In her impressive directorial debut Woman of the Hour, actress-turned-director Anna Kendrick builds on a horrifying true crime case to deliver an unflinching look at how women, being held at different standards than their male counterparts, are continuously forced to make uncomfortable, difficult, and sometimes life-altering choices that say more about the men around them than themselves.
A harrowing, unforgettable film that is remarkably constructed in flashbacks while cutting to a gaming show where most of the film’s current events take place, this is an unfussy, strong work that will resonate with mainstream audiences once it hits Netflix in the future (the streaming giant acquired worldwide rights at TIFF for $11M) as well as arthouse audiences looking for intelligent pictures with striking social commentary.
Perhaps the most laudable aspect of this film is how it manages to be most horrifying not during moments where crime is shown on screen, but rather at the most natural, ordinary moments where everything is seemingly going according to plan – from a male perspective, that is. An anti-Barbie of sorts, the film shows, in glaring detail, what it meant, and still means, to be a woman when you’re constantly on display, always having to appeal and be likable, when your power to own your voice and express your views is stripped away from you so casually that it never feels like you’ve been robbed.
This ‘casual’ loss of your own sense of existence is what makes Woman of the Hour extremely timely. Aside from the physical pain its female characters endure, the emotional duress they experience throughout the picture speaks volumes as to how abuse can appear so invisible, undetected, and deceptively nonexistent to a point where it becomes hard to prove, especially when those investigating it fail to see it from the perspective of the victim. And for those who seek to prove it, let alone defy it, the price can be ridicule, social alienation or simply lack of empathy that renders the female victim incapable of truly healing from the ordeal.
The year is 1979. Rodney Alcala, one of the most ruthless serial killers in U.S. history, appears on a popular primetime dating show, ‘The Dating Game’, in which three new bachelors are introduced every week to a guest female who must ask them a series of often amusing questions in order to decide which of the three would become her date. The prize is lofty: an all-expenses paid trip for the lovebirds.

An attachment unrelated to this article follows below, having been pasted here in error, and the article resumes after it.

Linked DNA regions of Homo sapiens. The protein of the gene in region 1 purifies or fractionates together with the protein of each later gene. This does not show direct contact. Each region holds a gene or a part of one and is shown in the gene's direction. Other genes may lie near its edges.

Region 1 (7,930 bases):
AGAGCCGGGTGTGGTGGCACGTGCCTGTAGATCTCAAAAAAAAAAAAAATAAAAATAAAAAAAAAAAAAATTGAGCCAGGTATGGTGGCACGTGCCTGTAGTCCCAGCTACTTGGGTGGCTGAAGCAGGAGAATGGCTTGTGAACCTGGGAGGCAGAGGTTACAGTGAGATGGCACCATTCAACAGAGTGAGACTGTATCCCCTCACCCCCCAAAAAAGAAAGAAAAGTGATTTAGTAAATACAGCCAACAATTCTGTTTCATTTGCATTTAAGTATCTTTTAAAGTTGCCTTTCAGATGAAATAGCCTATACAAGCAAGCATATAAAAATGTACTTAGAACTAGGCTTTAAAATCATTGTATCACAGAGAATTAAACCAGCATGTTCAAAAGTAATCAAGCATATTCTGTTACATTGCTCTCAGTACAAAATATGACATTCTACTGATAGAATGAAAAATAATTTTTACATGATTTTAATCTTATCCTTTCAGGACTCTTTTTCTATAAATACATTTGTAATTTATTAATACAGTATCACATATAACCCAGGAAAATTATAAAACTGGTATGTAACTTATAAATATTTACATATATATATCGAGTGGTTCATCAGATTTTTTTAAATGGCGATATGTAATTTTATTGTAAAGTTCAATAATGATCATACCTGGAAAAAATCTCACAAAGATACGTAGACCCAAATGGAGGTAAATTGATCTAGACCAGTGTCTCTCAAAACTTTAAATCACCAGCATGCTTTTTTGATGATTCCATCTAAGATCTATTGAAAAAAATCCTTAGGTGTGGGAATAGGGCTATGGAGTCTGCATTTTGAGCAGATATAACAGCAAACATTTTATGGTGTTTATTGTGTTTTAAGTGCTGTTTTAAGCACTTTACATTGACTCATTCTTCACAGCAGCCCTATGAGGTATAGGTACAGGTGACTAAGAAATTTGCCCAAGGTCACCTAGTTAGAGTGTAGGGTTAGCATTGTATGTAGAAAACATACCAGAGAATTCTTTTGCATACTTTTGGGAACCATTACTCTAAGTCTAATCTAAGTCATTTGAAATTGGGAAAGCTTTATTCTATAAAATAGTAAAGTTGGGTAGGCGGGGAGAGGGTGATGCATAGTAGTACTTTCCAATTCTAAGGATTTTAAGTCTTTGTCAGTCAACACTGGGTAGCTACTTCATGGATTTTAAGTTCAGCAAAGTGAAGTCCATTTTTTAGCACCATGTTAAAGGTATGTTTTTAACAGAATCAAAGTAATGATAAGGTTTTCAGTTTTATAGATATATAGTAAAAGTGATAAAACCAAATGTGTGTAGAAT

Cutting back and forth between what happens on that day, when a serial killer simply goes on air as one of the three bachelors without any background checks on the show’s part and what happened 8 years earlier when Alcala embarked on his killing spree, the film focuses on Sheryl (wonderfully played by Kendrick), an aspiring actress who’s been in L.A. for a couple of years but failed to land any acting gigs. Ambitious, smart and an introvert, Sheryl’s social life seems to be lacking and her only connection is an incompetent acting coach who constantly hits on her, making use of the fact she has no one to lean on to.
Frustrated that she’s unable to even justify her existence in L.A. anymore, Sherly accepts the only gig available: to appear as a guest on the Dating Game. In one of the film’s most remarkable scenes, she is briefed pre-show on how she’s supposed to look, say, and sound like on-screen: a lifeless, doll of a woman who’s supposed to smile, nod and simply do what she’s told. The set of questions she’s supposed to ask the bachelors on air are handed out to her in advance and the only thing left is for her to act.
The film’s finest and most impactful moment soon follows as Sherly decides to flip the script, quietly revolting against her perceived role. She writes and asks her own questions to the bachelors, resulting in a seemingly comedic, but inherently scary, 15-minute sequence where the true face of toxic masculinity, gender prejudice, tokenism and female objectification appear on-screen. It’s such a striking scene that, even though it’s preceded and followed by flashbacks of Alcala’s despicable crimes, still manages to encapsulate what Woman of the Hour is truly about, effortlessly sending out a painful reminder on what it feels like to have to smile in the face of terror, how hard it is to navigate a never-ending dark tunnel of inequality and abuse and how women’s everyday existence is often an act of courage, rebellion, and resilience.
This review is from the 2023 Toronto International Film Festival. Woman of the Hour will be released by Netflix at a future date.